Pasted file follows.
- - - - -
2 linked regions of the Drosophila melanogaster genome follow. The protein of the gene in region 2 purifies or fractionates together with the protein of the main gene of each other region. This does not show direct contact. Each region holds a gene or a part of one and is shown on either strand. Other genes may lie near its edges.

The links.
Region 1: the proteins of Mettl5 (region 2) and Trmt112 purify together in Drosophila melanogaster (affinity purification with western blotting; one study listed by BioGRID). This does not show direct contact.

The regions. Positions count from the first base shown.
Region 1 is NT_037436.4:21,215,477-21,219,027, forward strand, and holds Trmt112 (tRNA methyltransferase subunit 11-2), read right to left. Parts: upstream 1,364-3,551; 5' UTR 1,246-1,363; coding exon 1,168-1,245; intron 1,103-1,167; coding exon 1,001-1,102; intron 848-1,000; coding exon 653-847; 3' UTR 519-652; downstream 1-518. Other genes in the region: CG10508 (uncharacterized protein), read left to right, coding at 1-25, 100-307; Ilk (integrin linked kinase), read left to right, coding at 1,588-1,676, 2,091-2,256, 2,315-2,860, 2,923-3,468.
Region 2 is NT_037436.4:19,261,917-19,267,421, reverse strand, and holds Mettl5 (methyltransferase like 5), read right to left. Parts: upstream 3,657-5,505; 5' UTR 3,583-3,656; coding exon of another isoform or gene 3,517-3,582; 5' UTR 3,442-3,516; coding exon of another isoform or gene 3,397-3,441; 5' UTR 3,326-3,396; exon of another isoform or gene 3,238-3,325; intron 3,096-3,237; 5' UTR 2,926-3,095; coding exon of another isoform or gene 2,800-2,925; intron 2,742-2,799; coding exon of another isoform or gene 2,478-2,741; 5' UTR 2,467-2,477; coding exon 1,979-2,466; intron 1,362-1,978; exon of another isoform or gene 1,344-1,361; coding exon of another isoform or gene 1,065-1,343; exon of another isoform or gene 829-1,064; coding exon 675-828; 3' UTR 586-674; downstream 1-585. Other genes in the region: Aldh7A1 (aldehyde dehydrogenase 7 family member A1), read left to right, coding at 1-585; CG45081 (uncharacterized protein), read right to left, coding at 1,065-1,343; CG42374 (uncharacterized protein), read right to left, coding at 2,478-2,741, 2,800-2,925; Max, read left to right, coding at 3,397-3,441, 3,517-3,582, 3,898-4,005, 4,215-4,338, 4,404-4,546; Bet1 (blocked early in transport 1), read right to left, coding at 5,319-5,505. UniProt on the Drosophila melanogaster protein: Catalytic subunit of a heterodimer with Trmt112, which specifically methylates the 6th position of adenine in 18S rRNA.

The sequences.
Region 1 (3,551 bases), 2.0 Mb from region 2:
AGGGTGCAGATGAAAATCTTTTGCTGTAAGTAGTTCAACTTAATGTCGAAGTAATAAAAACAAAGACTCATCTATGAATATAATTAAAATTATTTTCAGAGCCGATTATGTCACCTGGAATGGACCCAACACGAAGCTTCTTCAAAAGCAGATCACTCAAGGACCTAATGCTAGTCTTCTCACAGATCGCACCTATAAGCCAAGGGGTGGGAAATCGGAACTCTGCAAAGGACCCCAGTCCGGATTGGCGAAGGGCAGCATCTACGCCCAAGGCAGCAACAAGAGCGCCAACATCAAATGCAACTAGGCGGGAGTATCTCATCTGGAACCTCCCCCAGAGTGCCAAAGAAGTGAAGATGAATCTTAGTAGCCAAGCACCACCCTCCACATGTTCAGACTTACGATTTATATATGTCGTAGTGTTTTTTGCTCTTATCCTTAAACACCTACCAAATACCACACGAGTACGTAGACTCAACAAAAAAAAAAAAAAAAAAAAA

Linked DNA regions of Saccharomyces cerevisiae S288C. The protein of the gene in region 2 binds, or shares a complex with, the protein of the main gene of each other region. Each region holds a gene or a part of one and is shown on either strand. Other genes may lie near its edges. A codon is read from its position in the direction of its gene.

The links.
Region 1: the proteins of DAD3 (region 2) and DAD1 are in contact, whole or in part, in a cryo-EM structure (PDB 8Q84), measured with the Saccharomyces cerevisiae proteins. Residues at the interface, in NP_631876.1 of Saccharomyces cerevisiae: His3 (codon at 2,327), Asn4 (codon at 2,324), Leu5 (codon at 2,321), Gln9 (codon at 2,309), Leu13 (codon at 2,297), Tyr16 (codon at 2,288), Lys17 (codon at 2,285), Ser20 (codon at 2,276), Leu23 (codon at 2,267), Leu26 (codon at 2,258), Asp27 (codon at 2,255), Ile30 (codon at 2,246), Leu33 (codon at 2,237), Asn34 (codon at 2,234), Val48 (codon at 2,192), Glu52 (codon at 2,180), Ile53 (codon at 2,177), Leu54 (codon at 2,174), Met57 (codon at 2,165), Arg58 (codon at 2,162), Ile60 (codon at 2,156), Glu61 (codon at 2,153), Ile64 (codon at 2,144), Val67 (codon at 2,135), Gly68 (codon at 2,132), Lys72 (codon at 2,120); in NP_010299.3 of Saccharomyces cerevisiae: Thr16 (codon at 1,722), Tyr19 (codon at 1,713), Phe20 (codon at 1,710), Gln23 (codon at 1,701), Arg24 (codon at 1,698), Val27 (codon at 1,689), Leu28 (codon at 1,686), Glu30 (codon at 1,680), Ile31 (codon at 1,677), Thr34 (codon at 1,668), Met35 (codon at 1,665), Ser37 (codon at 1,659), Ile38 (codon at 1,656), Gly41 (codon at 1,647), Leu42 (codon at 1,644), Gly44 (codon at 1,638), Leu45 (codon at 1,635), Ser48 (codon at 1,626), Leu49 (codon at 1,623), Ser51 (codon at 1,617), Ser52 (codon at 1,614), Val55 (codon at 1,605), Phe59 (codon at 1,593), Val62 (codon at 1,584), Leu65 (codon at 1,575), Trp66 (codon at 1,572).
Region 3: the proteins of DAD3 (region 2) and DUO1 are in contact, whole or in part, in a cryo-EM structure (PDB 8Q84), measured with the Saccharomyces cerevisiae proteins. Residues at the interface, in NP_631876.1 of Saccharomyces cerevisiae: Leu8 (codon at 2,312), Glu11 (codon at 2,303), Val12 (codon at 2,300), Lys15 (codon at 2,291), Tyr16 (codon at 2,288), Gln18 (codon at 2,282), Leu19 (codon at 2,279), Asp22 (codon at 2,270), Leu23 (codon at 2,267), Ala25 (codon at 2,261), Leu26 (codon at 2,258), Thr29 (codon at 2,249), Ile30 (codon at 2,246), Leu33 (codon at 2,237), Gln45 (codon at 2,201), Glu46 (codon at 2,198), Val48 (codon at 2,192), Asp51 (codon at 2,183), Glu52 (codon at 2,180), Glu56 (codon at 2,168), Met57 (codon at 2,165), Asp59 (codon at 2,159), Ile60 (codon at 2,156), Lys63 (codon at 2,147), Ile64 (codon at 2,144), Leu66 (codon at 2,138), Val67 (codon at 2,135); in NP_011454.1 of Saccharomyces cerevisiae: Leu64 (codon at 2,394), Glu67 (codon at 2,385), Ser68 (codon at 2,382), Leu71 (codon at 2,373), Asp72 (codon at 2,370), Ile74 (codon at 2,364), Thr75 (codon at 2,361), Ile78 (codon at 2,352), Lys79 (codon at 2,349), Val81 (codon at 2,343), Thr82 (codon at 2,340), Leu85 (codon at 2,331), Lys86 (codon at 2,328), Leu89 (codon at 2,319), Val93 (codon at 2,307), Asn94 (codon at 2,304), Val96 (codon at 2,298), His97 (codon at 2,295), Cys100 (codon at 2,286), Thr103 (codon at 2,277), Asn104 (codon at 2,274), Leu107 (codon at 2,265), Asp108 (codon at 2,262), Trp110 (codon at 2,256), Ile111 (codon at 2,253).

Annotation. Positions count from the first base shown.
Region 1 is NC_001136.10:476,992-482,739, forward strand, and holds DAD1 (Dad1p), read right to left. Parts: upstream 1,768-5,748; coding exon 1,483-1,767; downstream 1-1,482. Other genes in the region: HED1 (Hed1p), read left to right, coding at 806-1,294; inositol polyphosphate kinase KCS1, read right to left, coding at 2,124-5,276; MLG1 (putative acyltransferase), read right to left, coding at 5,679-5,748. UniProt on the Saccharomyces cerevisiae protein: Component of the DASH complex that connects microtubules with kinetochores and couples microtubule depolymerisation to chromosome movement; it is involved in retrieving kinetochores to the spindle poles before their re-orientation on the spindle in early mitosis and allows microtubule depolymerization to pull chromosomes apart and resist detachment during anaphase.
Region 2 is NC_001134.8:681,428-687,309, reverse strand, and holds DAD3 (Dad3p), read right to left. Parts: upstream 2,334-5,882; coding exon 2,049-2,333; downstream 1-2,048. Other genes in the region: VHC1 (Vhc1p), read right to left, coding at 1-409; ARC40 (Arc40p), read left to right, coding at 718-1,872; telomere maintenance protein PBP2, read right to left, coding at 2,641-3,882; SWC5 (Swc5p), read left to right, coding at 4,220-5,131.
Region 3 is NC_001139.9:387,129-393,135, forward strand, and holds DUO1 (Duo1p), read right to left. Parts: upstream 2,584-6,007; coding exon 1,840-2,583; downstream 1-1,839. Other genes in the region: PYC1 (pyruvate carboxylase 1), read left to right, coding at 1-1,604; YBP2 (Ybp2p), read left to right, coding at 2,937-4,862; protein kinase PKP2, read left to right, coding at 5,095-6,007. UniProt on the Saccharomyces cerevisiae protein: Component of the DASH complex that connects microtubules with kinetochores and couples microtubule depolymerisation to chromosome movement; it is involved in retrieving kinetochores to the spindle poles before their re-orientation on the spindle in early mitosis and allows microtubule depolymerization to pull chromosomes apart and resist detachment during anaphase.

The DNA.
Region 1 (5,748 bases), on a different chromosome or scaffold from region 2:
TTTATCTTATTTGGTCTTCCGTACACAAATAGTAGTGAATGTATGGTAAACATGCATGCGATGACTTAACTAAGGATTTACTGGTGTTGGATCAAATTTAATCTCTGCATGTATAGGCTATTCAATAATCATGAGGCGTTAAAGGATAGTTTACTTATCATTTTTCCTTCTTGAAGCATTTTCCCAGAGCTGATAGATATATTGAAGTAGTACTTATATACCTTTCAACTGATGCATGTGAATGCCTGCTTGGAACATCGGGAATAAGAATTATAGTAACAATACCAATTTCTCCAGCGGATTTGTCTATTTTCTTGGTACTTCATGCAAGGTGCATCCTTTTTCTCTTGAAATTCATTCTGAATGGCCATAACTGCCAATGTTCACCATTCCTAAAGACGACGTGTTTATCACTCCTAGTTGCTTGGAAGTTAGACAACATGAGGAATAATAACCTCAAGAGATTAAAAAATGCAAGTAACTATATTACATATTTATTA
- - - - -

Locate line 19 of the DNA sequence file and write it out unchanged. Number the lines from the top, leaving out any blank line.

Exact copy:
Region 1 (5,748 bases), on a different chromosome or scaffold from region 2: